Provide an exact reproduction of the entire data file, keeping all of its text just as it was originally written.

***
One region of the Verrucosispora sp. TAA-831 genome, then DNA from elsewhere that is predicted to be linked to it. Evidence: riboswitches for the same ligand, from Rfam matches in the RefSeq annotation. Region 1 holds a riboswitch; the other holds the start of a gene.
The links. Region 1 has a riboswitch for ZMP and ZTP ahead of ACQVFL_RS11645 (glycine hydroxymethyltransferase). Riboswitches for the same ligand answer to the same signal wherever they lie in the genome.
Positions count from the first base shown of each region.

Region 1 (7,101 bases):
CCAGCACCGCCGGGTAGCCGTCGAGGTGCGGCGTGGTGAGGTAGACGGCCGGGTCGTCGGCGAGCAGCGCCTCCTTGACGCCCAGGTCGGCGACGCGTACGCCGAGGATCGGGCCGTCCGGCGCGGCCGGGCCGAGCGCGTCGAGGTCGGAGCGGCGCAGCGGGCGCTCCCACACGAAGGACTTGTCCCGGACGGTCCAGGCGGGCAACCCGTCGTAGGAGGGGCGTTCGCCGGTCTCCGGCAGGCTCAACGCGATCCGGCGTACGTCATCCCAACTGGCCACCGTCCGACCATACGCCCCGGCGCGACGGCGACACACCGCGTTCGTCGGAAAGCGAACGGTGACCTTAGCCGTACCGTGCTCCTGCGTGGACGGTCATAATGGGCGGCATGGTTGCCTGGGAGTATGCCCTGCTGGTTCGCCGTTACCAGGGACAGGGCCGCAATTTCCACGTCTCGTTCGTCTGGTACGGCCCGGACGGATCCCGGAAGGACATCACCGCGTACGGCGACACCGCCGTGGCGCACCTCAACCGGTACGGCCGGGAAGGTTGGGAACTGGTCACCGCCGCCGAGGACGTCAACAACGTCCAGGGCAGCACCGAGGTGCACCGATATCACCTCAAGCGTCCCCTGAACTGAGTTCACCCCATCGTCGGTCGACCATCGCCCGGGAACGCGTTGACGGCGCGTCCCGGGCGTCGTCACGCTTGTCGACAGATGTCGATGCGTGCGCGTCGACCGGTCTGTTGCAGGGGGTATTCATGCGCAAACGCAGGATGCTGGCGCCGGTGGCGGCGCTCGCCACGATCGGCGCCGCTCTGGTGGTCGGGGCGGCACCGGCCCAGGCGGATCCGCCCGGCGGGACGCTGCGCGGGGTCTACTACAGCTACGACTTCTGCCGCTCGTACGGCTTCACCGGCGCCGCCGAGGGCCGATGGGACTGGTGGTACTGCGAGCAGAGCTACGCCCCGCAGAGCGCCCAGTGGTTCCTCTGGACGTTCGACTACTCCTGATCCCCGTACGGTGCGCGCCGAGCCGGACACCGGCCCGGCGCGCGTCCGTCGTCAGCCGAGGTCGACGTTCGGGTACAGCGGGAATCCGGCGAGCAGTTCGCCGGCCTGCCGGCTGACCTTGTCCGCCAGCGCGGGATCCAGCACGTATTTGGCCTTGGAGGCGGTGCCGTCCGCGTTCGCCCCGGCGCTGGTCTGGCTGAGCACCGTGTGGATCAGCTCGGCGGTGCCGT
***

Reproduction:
One region of the Verrucosispora sp. TAA-831 genome, then DNA from elsewhere that is predicted to be linked to it. Evidence: riboswitches for the same ligand, from Rfam matches in the RefSeq annotation. Region 1 holds a riboswitch; the other holds the start of a gene.
The links. Region 1 has a riboswitch for ZMP and ZTP ahead of ACQVFL_RS11645 (glycine hydroxymethyltransferase). Riboswitches for the same ligand answer to the same signal wherever they lie in the genome.
Positions count from the first base shown of each region.

Region 1 (7,101 bases):
CCAGCACCGCCGGGTAGCCGTCGAGGTGCGGCGTGGTGAGGTAGACGGCCGGGTCGTCGGCGAGCAGCGCCTCCTTGACGCCCAGGTCGGCGACGCGTACGCCGAGGATCGGGCCGTCCGGCGCGGCCGGGCCGAGCGCGTCGAGGTCGGAGCGGCGCAGCGGGCGCTCCCACACGAAGGACTTGTCCCGGACGGTCCAGGCGGGCAACCCGTCGTAGGAGGGGCGTTCGCCGGTCTCCGGCAGGCTCAACGCGATCCGGCGTACGTCATCCCAACTGGCCACCGTCCGACCATACGCCCCGGCGCGACGGCGACACACCGCGTTCGTCGGAAAGCGAACGGTGACCTTAGCCGTACCGTGCTCCTGCGTGGACGGTCATAATGGGCGGCATGGTTGCCTGGGAGTATGCCCTGCTGGTTCGCCGTTACCAGGGACAGGGCCGCAATTTCCACGTCTCGTTCGTCTGGTACGGCCCGGACGGATCCCGGAAGGACATCACCGCGTACGGCGACACCGCCGTGGCGCACCTCAACCGGTACGGCCGGGAAGGTTGGGAACTGGTCACCGCCGCCGAGGACGTCAACAACGTCCAGGGCAGCACCGAGGTGCACCGATATCACCTCAAGCGTCCCCTGAACTGAGTTCACCCCATCGTCGGTCGACCATCGCCCGGGAACGCGTTGACGGCGCGTCCCGGGCGTCGTCACGCTTGTCGACAGATGTCGATGCGTGCGCGTCGACCGGTCTGTTGCAGGGGGTATTCATGCGCAAACGCAGGATGCTGGCGCCGGTGGCGGCGCTCGCCACGATCGGCGCCGCTCTGGTGGTCGGGGCGGCACCGGCCCAGGCGGATCCGCCCGGCGGGACGCTGCGCGGGGTCTACTACAGCTACGACTTCTGCCGCTCGTACGGCTTCACCGGCGCCGCCGAGGGCCGATGGGACTGGTGGTACTGCGAGCAGAGCTACGCCCCGCAGAGCGCCCAGTGGTTCCTCTGGACGTTCGACTACTCCTGATCCCCGTACGGTGCGCGCCGAGCCGGACACCGGCCCGGCGCGCGTCCGTCGTCAGCCGAGGTCGACGTTCGGGTACAGCGGGAATCCGGCGAGCAGTTCGCCGGCCTGCCGGCTGACCTTGTCCGCCAGCGCGGGATCCAGCACGTATTTGGCCTTGGAGGCGGTGCCGTCCGCGTTCGCCCCGGCGCTGGTCTGGCTGAGCACCGTGTGGATCAGCTCGGCGGTGCCGT